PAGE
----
Her involvement on campus includes serving as an officer of UW-Stout’s chapter of the International Game Developers Association, as a student representative on the game design and development Professional Advisory Board and as a game design tutor.

Game design Program Director Andrew Williams is confident in Benetti’s abilities. "Mary is a standout student who has demonstrated leadership. We've seen her commitment and maturity from day one," he said.

Remote internship extended

Benetti’s internship was intended to be on-site at 3M’s Design Center in Maplewood, Minn. But in early March, the company announced non-essential employees would begin working from home due to COVID-19, and Benetti’s internship was restructured to be all online.

 

Mary Benetti, game design and development senior, with her cat at her home in Pewaukee.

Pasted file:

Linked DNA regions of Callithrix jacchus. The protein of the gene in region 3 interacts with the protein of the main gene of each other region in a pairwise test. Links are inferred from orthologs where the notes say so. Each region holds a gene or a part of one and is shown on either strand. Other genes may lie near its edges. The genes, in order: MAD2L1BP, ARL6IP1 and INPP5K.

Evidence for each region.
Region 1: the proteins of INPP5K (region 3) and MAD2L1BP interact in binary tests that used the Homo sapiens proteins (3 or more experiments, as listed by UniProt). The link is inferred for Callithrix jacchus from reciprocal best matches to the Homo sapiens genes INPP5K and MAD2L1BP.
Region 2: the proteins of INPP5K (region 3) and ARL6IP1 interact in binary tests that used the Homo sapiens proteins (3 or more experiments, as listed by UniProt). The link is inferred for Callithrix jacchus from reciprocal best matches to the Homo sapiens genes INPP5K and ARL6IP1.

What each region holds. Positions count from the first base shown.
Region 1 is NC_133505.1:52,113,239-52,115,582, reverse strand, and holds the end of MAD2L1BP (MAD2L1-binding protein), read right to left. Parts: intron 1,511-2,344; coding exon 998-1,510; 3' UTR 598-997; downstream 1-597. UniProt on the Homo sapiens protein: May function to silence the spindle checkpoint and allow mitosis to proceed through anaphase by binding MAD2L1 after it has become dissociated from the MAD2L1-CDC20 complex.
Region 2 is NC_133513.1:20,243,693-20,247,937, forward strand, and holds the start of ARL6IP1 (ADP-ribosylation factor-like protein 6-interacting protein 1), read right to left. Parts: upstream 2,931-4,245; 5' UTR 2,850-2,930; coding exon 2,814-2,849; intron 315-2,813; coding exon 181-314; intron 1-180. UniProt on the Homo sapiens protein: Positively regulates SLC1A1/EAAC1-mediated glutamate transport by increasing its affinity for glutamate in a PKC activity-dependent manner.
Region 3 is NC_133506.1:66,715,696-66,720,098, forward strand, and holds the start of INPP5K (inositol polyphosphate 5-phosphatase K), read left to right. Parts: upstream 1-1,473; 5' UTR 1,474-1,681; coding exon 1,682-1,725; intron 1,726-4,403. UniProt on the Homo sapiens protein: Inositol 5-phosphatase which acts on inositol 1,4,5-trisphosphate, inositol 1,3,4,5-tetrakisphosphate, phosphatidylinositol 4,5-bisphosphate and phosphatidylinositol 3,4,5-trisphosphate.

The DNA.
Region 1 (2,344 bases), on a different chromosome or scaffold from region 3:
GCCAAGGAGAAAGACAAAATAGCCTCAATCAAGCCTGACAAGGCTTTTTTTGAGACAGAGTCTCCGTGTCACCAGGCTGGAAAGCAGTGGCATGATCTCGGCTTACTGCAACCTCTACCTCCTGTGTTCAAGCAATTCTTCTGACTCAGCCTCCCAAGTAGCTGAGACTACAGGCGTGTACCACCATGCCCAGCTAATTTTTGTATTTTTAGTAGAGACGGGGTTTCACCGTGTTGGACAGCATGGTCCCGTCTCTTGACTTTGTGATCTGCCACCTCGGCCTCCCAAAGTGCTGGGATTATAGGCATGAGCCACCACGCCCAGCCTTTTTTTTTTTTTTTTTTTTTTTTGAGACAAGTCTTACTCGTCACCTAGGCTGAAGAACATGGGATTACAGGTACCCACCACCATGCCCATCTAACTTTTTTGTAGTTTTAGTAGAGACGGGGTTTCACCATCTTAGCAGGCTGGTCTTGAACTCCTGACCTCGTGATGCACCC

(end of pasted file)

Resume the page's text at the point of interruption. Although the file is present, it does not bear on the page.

Benetti and her cat. / Mary Benetti

Baussan, Benetti’s intern supervisor, called the internship very unique because of the remote experience. Working a state away from her home in Pewaukee, Benetti thought 3M handled the remote experience well with its established digital tools and communication platforms.

Benetti, who has a minor in studio art, was prepared to collaborate in a remote environment as game design students complete much of their group projects outside of class.

“The students quickly learn effective ways of connecting and coordinating with their teammates through email, voice chat and teleconferencing. These are professional communication skills that are essential for employment," Williams explained.